Branch transformations: Plausible technology

Are branch visitors expecting their financial institutions to ramp up technology in the branch? What role is technology playing in this “branch transformation”? And, what technologies are financial institutions choosing to implement in their branches? As the conversation about “branch transformation” continues in the industry, one has to wonder what FIs are doing to close the gap between the modern, tech-savvy consumer and the traditional banking center.

In my last article, I discussed how a few of the megabanks, such as JPMogan and Bank of America, have made huge investments to evolve their branches. Reflecting the changing behavior of the modern consumer, these huge financial institutions made it a point to focus their efforts on technology, both in and out of the branch. The technology being experimented with and implemented by these megabanks come with an extremely large price tag. Technologies such as express banking kiosks (or souped-up ATMs), biometrics used to identify people on unique physical traits, palm scanners, and mobile banking kiosks are all amazing advances for the financial industry. However, for most financial institutions, investing in branch technology comes down to what’s possible vs. what’s plausible.

Codigo recently surveyed around 150 financial institutions regarding their current branch transformation and new branch build projects. The survey covered a wide range of issues from branch size reduction, the downsizing of branch staff, and the technology being implemented in the new branches. The majority of respondents represent financial institutions ranging from 1 to 25 total branch locations (93%) which, according to the Credit Union National Association’s 2013 Year End Credit Union Profile, is a good representation of the average bank or credit union today (Avg. Number of Branches: Bank – 14, CU -3).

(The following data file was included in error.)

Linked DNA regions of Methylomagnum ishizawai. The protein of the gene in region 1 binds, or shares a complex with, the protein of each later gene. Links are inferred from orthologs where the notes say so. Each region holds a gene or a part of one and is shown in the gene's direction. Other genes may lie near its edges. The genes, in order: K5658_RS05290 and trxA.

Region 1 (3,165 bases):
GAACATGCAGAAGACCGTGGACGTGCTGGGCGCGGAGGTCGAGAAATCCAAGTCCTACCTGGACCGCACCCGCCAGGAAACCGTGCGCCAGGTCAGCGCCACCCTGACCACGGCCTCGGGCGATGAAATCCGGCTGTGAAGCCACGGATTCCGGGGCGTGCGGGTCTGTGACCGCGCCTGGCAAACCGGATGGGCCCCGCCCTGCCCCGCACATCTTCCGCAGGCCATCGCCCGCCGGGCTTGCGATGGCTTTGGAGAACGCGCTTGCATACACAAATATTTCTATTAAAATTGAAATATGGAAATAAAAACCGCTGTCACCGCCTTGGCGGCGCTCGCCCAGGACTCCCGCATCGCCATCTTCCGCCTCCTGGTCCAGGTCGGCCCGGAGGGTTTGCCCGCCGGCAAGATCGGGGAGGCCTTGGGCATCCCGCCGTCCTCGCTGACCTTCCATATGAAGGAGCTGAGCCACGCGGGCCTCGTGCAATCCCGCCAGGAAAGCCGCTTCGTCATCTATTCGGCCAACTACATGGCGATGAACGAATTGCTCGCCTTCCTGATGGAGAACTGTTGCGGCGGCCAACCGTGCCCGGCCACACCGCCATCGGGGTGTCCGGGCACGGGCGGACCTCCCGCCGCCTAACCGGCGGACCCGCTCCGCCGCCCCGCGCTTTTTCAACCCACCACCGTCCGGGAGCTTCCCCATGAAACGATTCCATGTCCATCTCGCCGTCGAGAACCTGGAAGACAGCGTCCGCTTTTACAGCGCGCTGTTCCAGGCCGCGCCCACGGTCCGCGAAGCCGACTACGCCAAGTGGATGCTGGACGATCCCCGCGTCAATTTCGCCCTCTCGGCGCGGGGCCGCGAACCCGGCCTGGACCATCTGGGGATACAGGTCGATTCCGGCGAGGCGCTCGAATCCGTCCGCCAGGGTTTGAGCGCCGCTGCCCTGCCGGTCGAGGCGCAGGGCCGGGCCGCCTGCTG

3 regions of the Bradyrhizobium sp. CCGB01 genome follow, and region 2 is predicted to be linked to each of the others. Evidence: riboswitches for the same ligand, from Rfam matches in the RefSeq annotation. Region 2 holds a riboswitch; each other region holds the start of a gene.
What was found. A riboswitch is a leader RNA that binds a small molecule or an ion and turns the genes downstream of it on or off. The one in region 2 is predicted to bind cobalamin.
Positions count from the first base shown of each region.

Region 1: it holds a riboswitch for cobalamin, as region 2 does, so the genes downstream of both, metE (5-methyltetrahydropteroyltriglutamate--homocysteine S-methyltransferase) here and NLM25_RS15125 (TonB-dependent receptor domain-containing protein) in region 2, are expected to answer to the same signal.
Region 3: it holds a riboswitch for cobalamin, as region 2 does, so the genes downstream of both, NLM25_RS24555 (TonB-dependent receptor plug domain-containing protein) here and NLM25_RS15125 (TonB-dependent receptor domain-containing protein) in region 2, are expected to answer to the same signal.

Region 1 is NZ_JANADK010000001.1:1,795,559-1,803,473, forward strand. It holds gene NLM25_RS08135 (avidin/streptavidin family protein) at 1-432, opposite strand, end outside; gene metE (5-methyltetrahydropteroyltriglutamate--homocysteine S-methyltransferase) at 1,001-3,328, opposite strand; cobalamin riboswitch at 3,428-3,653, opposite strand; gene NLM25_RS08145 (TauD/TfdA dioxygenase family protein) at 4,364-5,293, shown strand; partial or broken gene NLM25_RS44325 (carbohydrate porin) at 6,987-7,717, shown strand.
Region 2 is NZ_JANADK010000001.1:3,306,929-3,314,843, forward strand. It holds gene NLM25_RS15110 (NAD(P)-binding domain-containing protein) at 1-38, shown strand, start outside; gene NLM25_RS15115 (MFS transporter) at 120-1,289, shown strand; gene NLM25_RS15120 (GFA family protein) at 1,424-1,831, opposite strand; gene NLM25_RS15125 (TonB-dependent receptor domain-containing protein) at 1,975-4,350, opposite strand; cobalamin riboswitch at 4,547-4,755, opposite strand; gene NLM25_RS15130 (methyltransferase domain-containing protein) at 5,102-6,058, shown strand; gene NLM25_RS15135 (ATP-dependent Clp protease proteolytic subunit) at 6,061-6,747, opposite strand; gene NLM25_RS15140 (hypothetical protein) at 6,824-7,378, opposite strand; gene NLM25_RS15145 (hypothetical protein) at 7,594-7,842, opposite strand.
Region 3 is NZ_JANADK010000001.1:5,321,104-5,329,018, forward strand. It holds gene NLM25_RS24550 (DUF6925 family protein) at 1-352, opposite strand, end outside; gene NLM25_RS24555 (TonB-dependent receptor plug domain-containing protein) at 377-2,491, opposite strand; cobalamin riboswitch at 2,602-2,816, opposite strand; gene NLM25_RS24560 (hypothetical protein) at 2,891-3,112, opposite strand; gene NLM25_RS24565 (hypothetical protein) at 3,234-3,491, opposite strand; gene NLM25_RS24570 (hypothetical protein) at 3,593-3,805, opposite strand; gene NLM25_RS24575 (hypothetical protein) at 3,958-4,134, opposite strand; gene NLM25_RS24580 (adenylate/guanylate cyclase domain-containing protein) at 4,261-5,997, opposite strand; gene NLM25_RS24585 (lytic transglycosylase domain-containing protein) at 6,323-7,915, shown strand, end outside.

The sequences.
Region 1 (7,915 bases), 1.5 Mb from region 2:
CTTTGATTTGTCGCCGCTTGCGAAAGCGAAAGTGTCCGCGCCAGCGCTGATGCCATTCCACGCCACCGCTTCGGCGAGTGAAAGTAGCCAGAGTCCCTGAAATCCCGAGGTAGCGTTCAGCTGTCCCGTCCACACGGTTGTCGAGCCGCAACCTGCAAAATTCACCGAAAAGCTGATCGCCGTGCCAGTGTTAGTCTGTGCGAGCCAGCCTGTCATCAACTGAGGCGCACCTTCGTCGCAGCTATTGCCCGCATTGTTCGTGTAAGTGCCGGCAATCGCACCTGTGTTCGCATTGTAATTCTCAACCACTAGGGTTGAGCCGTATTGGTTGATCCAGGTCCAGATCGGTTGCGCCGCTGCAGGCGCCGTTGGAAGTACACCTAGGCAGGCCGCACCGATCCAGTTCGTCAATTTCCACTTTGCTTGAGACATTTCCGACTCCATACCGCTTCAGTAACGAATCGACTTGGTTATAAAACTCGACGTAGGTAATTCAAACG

Now, for most of the institutions polled, biometrics, retina scanning, and multi-million dollar express banking kiosk are not plausible branch technologies, at this early stage. So, what technologies are the average-sized financial institutions using in their new branch projects? Well, according to Codigo’s survey, most of these intuitions are putting their focus on customer engagement through a combination of technologies. Here’s how the results broke down:

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With most respondents saying that a combination of digital signage and tablets will be used in their branches, it’s fair to say that average-sized financial institutions are looking to implement technologies that help branch employees educate and sell branch visitors on products and services offered by the institution.  These types of technologies are what the modern tech-savy consumer expects to see and at a price point that won’t exactly “break the bank”.

Matt Deaton

Matt Deaton

Matt Deaton is the Marketing Manager at Codigo, a Louisville. KY-based technology company that develops retail engagement tools such as digital signage, interactive kiosks, and on-hold messaging. Codigo has served ... Web: Details